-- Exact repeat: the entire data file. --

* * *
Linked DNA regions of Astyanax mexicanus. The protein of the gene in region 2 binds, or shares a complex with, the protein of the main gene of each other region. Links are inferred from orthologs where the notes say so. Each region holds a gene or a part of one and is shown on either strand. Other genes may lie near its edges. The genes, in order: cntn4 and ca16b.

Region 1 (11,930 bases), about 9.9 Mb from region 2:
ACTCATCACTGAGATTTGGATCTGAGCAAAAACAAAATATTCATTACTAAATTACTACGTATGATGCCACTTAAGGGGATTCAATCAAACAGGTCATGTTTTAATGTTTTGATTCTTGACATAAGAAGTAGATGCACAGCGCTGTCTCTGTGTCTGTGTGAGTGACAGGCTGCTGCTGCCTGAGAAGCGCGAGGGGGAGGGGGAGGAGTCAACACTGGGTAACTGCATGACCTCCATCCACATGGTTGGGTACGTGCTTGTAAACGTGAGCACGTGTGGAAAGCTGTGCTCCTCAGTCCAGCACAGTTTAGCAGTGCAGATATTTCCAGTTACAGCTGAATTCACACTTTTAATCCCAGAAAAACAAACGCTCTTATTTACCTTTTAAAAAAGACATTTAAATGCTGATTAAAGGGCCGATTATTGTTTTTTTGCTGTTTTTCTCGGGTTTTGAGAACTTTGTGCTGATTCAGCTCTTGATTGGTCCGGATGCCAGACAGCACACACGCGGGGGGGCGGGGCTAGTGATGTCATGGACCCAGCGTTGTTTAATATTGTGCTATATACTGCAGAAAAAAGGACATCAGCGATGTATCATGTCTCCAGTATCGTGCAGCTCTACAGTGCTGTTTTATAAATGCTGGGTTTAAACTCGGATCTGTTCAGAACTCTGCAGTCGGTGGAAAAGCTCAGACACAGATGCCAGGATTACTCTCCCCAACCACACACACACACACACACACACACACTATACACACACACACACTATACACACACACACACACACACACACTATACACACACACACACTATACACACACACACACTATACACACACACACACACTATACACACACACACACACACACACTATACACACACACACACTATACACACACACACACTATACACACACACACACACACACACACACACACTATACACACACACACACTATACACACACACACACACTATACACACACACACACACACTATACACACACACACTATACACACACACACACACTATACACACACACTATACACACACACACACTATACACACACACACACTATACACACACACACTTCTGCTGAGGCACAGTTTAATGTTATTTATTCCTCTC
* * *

Linked DNA regions of Astyanax mexicanus. The protein of the gene in region 2 binds, or shares a complex with, the protein of the main gene of each other region. Links are inferred from orthologs where the notes say so. Each region holds a gene or a part of one and is shown on either strand. Other genes may lie near its edges. The genes, in order: cntn4 and ca16b.

Region 1 (11,930 bases), about 9.9 Mb from region 2:
ACTCATCACTGAGATTTGGATCTGAGCAAAAACAAAATATTCATTACTAAATTACTACGTATGATGCCACTTAAGGGGATTCAATCAAACAGGTCATGTTTTAATGTTTTGATTCTTGACATAAGAAGTAGATGCACAGCGCTGTCTCTGTGTCTGTGTGAGTGACAGGCTGCTGCTGCCTGAGAAGCGCGAGGGGGAGGGGGAGGAGTCAACACTGGGTAACTGCATGACCTCCATCCACATGGTTGGGTACGTGCTTGTAAACGTGAGCACGTGTGGAAAGCTGTGCTCCTCAGTCCAGCACAGTTTAGCAGTGCAGATATTTCCAGTTACAGCTGAATTCACACTTTTAATCCCAGAAAAACAAACGCTCTTATTTACCTTTTAAAAAAGACATTTAAATGCTGATTAAAGGGCCGATTATTGTTTTTTTGCTGTTTTTCTCGGGTTTTGAGAACTTTGTGCTGATTCAGCTCTTGATTGGTCCGGATGCCAGACAGCACACACGCGGGGGGGCGGGGCTAGTGATGTCATGGACCCAGCGTTGTTTAATATTGTGCTATATACTGCAGAAAAAAGGACATCAGCGATGTATCATGTCTCCAGTATCGTGCAGCTCTACAGTGCTGTTTTATAAATGCTGGGTTTAAACTCGGATCTGTTCAGAACTCTGCAGTCGGTGGAAAAGCTCAGACACAGATGCCAGGATTACTCTCCCCAACCACACACACACACACACACACACACACTATACACACACACACACTATACACACACACACACACACACACACTATACACACACACACACTATACACACACACACACTATACACACACACACACACTATACACACACACACACACACACACTATACACACACACACACTATACACACACACACACTATACACACACACACACACACACACACACACACTATACACACACACACACTATACACACACACACACACTATACACACACACACACACACTATACACACACACACTATACACACACACACACACTATACACACACACTATACACACACACACACTATACACACACACACACTATACACACACACACTTCTGCTGAGGCACAGTTTAATGTTATTTATTCCTCTC